F1-TEAM1-1 - Investigating teams of neuro-typical and neuro-atypical students learning together using COGLE: A multi case study.

3. Research Work In Progress
Manish Malik1
1 Mr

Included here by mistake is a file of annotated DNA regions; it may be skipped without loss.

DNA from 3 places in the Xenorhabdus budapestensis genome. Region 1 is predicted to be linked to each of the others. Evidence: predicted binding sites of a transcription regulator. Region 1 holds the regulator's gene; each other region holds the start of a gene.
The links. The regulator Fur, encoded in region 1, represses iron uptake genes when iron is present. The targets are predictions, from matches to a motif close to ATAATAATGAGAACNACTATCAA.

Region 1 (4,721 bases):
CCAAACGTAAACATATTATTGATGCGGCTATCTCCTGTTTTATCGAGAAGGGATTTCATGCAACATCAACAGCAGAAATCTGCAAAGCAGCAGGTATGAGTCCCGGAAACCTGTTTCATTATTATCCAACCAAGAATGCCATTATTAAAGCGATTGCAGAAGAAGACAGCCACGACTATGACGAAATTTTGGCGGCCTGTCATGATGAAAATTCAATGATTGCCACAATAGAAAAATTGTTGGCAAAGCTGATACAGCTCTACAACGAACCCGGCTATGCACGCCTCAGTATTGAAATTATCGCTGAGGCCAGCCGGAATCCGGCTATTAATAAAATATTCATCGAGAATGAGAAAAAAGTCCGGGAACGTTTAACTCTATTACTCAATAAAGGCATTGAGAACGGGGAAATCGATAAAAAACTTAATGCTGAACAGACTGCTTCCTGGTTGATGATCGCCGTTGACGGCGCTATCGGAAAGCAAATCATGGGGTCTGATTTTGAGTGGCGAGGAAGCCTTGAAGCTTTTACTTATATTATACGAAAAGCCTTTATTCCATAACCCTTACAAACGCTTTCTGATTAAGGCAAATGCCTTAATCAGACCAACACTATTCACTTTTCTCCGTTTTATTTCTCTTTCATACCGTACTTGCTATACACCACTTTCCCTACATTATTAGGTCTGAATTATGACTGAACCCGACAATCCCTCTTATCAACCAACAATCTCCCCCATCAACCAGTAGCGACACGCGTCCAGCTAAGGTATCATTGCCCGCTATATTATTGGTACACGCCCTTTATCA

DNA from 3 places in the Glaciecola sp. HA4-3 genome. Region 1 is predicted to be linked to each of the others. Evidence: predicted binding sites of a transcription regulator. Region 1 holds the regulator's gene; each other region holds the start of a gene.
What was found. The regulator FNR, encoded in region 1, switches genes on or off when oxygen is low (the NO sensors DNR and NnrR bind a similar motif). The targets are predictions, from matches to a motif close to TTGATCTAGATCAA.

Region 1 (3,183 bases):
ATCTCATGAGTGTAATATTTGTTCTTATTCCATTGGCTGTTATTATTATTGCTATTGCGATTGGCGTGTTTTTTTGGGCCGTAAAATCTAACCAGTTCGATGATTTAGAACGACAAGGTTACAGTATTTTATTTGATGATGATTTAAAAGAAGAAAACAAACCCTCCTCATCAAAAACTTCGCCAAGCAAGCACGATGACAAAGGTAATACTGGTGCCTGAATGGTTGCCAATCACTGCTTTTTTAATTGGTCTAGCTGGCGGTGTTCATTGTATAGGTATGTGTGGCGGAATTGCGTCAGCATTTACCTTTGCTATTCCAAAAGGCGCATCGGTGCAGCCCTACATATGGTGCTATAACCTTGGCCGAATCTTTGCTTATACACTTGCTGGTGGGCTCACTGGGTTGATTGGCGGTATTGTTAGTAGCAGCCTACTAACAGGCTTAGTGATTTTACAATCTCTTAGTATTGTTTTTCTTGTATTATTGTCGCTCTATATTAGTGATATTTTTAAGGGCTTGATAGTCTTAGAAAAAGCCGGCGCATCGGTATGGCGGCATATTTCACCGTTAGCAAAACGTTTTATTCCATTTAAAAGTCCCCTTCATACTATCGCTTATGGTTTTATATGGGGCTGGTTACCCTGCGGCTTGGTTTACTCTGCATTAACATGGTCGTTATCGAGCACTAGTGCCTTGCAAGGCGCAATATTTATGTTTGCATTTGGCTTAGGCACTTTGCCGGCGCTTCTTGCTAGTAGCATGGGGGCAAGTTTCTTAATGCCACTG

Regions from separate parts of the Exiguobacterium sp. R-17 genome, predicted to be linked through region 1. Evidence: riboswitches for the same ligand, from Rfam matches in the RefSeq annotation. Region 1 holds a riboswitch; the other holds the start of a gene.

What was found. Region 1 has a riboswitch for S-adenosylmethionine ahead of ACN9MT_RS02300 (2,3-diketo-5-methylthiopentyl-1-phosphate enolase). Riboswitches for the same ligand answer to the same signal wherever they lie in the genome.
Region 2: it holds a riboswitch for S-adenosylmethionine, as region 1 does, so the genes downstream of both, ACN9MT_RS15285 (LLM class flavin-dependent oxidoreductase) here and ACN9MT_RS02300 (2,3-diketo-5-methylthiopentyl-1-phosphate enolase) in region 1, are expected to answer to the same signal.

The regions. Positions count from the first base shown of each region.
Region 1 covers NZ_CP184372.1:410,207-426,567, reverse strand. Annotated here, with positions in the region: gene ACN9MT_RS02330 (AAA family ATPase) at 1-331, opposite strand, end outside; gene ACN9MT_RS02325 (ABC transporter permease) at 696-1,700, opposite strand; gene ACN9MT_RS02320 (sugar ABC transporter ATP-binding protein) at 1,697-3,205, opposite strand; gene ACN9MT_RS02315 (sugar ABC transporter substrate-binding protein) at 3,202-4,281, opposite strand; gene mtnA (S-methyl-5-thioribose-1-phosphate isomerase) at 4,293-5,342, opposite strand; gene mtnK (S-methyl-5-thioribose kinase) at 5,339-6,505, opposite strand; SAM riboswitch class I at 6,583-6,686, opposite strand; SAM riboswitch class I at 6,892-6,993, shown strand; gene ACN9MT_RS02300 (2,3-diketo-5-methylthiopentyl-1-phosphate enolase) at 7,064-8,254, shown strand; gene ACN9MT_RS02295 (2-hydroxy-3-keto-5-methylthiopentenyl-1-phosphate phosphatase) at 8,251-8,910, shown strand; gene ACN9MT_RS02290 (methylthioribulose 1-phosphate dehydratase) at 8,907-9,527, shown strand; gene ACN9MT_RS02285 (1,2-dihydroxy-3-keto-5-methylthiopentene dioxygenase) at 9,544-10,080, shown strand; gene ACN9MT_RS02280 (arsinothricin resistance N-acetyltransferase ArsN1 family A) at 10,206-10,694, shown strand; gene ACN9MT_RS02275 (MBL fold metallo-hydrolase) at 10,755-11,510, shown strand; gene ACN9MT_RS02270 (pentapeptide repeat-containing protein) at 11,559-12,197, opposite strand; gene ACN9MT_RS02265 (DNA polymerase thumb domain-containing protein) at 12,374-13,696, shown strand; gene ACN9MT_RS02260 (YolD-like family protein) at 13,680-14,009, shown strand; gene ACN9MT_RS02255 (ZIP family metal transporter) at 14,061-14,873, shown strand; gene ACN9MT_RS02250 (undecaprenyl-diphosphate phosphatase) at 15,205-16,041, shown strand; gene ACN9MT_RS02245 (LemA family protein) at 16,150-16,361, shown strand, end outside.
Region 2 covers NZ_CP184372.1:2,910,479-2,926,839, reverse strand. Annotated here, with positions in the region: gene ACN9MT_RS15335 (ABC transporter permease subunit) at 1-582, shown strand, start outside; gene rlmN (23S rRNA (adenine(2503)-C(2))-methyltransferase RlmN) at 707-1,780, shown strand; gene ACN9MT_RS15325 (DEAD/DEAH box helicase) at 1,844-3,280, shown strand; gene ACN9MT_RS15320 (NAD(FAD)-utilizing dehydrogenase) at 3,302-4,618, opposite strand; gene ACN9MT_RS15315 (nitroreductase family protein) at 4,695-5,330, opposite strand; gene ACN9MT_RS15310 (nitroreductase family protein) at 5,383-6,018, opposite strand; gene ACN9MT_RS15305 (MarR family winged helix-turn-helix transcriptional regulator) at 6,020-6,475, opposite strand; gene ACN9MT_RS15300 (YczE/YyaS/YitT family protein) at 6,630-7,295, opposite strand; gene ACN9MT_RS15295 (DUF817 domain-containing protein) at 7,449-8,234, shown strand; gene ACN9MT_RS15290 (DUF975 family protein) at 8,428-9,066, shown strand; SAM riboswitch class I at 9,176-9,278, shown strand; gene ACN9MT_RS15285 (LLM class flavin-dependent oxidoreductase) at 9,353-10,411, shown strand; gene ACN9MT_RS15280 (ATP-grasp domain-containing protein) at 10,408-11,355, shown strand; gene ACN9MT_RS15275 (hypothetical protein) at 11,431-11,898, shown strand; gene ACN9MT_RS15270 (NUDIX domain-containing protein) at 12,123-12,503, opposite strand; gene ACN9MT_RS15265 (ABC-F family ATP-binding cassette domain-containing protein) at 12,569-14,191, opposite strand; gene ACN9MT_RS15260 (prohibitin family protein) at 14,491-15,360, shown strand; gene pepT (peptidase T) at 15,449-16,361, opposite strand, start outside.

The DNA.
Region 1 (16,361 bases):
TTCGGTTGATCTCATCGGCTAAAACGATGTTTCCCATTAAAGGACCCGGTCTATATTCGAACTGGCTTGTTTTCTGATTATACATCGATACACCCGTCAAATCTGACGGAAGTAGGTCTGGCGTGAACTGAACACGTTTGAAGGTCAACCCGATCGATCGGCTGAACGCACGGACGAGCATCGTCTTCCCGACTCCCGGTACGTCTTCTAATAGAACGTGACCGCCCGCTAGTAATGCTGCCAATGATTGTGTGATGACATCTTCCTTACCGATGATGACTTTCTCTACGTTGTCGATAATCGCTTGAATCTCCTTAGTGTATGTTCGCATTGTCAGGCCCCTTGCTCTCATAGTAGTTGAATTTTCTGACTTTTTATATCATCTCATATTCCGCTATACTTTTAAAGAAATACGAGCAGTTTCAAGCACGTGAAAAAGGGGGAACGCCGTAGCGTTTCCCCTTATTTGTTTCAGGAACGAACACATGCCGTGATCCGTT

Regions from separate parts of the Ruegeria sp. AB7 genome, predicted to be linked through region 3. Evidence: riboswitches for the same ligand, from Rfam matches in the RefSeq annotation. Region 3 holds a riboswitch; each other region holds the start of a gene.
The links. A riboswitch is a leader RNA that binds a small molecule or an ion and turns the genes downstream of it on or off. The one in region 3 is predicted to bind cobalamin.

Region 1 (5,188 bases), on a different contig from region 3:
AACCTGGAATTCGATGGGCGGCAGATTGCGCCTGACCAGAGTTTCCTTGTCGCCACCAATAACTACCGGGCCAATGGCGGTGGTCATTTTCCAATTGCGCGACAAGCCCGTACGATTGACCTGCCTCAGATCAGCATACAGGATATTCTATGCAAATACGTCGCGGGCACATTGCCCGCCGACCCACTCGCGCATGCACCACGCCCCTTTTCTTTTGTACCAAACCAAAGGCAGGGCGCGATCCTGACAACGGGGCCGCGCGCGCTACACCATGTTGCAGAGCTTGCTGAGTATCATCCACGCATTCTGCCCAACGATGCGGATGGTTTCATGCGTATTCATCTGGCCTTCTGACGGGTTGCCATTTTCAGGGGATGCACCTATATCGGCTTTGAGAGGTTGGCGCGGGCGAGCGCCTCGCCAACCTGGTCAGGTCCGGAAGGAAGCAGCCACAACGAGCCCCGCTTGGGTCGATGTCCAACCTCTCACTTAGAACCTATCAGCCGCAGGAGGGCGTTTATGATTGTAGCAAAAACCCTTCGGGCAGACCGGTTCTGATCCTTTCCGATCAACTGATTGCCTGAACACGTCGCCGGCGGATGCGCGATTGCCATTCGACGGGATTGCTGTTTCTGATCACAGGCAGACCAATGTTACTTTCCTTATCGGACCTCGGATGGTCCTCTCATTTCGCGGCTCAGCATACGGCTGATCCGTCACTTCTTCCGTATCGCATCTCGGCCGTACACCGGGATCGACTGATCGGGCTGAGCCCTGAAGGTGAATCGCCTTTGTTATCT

This Work in Progress Research paper aims to contribute to theories relevant to trust, self-efficacy and team effectiveness in engineering student teams. Self-efficacy and trust in teammates are both crucial for team effectiveness. Borrego et al. in a review on team effectiveness within engineering education have highlighted the scarcity of research on psychological constructs, such as trust. This work was inspired by their call for more research that connects engineering education research with the industrial and organisational psychology literature to improve engineering education practice and the outcomes relating to team working. Team working depends on social and communication skills of individual teammates. However, collaborative teams can experience socio-communication challenges. These can be even more pronounced in neuro-atypical (NT) students. With an increasing number of students, hidden or diagnosed, who are neurologically atypical (NAT) within engineering courses investigating ways to support development of trust and self-efficacy has become even more important. Using two real-world case studies, the efficacy of the Computer Orchestrated Group Learning Environment (COGLE), a novel software intervention that supports the development of trust and self-efficacy of individuals in teams of neuro-typical and neuro-atypical students, is investigated using qualitative and quantitative methods. In particular to answer the two research questions: 1. How does the use of COGLE affect the self-efficacy of NT and NAT engineering students learning together? 2. How does the use of COGLE affect the development of trust between a team of NT and NAT engineering students learning together? The case studies show how COGLE can be used within two pedagogical approaches: Flipped Classroom and Project Based Learning, which are commonly used in engineering education. The learning gain data and related effect sizes from both cases show that COGLE was successful in enhancing self-efficacy in all students. Furthermore, both cases show three very interesting results relating to trust: firstly, the teammates developed trust in each other in just 4 two-hour sessions; secondly, the students, including the neuro-atypical students, were able to correct their trust due to varied interactions enabled by COGLE; and finally, as trust and self-efficacy was enhanced before students were asked to work together on a collaborative activity, it helped both neuro-typical and neuro-atypical students to be fully involved in team work, thereby improving the team’s effectiveness. The implication for practice is that COGLE can be used to effectively prepare all students for as shown by learning gain and increased levels of trust and enhance team effectiveness.